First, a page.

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By: John Walter Krakauer, M.A., M.D.

  • Director, the Center for the Study of Motor Learning and Brain Repair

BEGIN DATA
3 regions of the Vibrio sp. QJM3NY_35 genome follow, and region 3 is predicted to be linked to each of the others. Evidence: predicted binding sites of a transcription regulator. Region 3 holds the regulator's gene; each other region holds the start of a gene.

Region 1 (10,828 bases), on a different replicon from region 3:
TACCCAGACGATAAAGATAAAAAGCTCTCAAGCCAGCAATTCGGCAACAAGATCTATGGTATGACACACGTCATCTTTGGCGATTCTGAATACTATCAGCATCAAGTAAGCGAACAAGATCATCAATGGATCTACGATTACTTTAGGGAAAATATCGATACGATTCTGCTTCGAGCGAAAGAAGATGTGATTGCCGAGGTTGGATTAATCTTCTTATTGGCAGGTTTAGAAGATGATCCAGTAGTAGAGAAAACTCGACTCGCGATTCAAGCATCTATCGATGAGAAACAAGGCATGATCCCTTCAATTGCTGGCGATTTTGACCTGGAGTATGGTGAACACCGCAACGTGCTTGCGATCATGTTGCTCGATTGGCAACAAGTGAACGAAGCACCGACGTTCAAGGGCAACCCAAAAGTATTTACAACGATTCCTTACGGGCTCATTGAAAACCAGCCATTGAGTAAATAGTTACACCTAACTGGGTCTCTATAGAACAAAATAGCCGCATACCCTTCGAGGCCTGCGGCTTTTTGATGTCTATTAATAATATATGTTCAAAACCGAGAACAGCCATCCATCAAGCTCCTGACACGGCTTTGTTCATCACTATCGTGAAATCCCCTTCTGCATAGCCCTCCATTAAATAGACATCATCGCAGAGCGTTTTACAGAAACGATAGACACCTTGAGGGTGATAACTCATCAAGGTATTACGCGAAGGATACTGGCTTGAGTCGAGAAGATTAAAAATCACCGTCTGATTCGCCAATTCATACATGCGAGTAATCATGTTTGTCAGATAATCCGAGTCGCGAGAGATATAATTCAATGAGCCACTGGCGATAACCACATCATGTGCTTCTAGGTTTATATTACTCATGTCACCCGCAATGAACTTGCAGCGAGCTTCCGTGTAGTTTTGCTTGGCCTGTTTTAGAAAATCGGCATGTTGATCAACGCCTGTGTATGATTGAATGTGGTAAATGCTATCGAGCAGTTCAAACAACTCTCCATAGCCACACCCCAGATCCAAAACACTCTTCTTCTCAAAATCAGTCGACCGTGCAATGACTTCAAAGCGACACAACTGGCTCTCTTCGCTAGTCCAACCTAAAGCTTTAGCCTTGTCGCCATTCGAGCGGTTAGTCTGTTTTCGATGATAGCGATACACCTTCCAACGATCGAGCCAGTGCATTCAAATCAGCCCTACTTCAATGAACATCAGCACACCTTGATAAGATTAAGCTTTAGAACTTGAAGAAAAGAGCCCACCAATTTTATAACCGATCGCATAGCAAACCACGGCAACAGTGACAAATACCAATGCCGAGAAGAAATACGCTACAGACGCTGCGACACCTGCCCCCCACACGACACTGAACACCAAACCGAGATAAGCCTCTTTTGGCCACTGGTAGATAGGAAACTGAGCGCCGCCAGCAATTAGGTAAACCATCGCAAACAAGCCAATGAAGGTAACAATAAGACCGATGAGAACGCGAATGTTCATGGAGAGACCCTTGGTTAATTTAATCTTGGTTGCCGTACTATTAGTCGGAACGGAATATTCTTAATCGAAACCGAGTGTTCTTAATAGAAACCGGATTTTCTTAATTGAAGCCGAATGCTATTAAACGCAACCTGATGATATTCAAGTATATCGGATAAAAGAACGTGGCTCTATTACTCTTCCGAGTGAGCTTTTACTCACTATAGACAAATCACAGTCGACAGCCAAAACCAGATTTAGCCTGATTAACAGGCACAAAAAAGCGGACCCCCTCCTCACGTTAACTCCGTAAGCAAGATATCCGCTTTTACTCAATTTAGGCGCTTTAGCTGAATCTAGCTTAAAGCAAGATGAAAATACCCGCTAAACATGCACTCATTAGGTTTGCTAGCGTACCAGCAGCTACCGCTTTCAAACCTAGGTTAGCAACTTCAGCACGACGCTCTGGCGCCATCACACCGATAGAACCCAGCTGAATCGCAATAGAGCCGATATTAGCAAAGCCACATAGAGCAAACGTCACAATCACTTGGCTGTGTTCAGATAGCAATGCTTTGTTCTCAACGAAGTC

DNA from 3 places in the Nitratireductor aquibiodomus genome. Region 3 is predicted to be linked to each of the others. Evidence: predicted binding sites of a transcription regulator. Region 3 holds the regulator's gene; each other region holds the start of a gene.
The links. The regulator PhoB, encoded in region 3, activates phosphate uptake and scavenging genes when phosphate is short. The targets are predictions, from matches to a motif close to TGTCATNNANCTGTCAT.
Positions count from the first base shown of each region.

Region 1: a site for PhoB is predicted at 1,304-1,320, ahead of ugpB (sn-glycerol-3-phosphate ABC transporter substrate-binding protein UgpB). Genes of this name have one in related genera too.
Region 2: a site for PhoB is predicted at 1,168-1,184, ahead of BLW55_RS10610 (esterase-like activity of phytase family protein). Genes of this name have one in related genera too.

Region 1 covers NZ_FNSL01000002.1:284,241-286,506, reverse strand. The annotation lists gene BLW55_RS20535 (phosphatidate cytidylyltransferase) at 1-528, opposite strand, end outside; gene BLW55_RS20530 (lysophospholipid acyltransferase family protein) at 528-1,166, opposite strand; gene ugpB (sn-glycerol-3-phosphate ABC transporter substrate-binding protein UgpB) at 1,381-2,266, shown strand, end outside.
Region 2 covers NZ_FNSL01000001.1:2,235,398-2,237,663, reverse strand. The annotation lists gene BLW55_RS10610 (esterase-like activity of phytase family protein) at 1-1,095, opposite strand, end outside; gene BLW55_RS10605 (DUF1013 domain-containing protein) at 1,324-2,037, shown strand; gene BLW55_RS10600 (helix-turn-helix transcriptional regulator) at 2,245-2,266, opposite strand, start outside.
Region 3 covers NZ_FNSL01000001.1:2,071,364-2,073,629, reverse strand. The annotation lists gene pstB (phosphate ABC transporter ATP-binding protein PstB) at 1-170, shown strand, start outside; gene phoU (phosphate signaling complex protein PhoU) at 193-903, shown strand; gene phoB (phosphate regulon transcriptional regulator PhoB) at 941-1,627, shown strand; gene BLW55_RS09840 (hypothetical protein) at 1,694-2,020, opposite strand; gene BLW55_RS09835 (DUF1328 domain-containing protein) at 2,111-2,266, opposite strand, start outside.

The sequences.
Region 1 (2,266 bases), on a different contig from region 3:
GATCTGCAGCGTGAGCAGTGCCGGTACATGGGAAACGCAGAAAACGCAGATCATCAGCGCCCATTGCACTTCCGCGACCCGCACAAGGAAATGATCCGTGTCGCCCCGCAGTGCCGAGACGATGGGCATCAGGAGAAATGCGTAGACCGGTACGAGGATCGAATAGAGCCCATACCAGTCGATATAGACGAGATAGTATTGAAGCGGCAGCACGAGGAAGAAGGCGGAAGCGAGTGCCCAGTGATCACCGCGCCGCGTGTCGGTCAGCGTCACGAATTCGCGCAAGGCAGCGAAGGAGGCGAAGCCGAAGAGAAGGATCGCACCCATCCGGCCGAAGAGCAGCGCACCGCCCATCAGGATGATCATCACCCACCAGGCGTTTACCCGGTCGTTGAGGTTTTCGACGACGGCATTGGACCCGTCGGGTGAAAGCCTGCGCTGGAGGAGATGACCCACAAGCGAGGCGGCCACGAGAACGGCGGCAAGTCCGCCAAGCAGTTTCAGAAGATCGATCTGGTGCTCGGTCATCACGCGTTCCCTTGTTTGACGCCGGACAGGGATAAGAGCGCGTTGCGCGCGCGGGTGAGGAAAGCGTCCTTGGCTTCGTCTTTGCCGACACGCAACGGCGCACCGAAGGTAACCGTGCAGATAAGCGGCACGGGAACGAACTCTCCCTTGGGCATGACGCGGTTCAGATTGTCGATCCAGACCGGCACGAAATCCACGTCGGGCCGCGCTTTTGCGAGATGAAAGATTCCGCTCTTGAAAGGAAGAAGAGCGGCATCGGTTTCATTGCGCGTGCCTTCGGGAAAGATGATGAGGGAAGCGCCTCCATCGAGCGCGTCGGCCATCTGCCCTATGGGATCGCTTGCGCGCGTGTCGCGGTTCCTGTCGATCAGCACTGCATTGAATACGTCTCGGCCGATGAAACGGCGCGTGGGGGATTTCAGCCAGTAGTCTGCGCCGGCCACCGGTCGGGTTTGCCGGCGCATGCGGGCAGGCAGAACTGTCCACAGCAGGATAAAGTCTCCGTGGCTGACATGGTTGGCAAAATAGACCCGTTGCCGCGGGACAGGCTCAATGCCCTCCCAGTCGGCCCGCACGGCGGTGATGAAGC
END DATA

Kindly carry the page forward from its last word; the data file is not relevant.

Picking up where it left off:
• Professor of Neurology

https://www.hopkinsmedicine.org/profiles/results/directory/profile/9121870/john-krakauer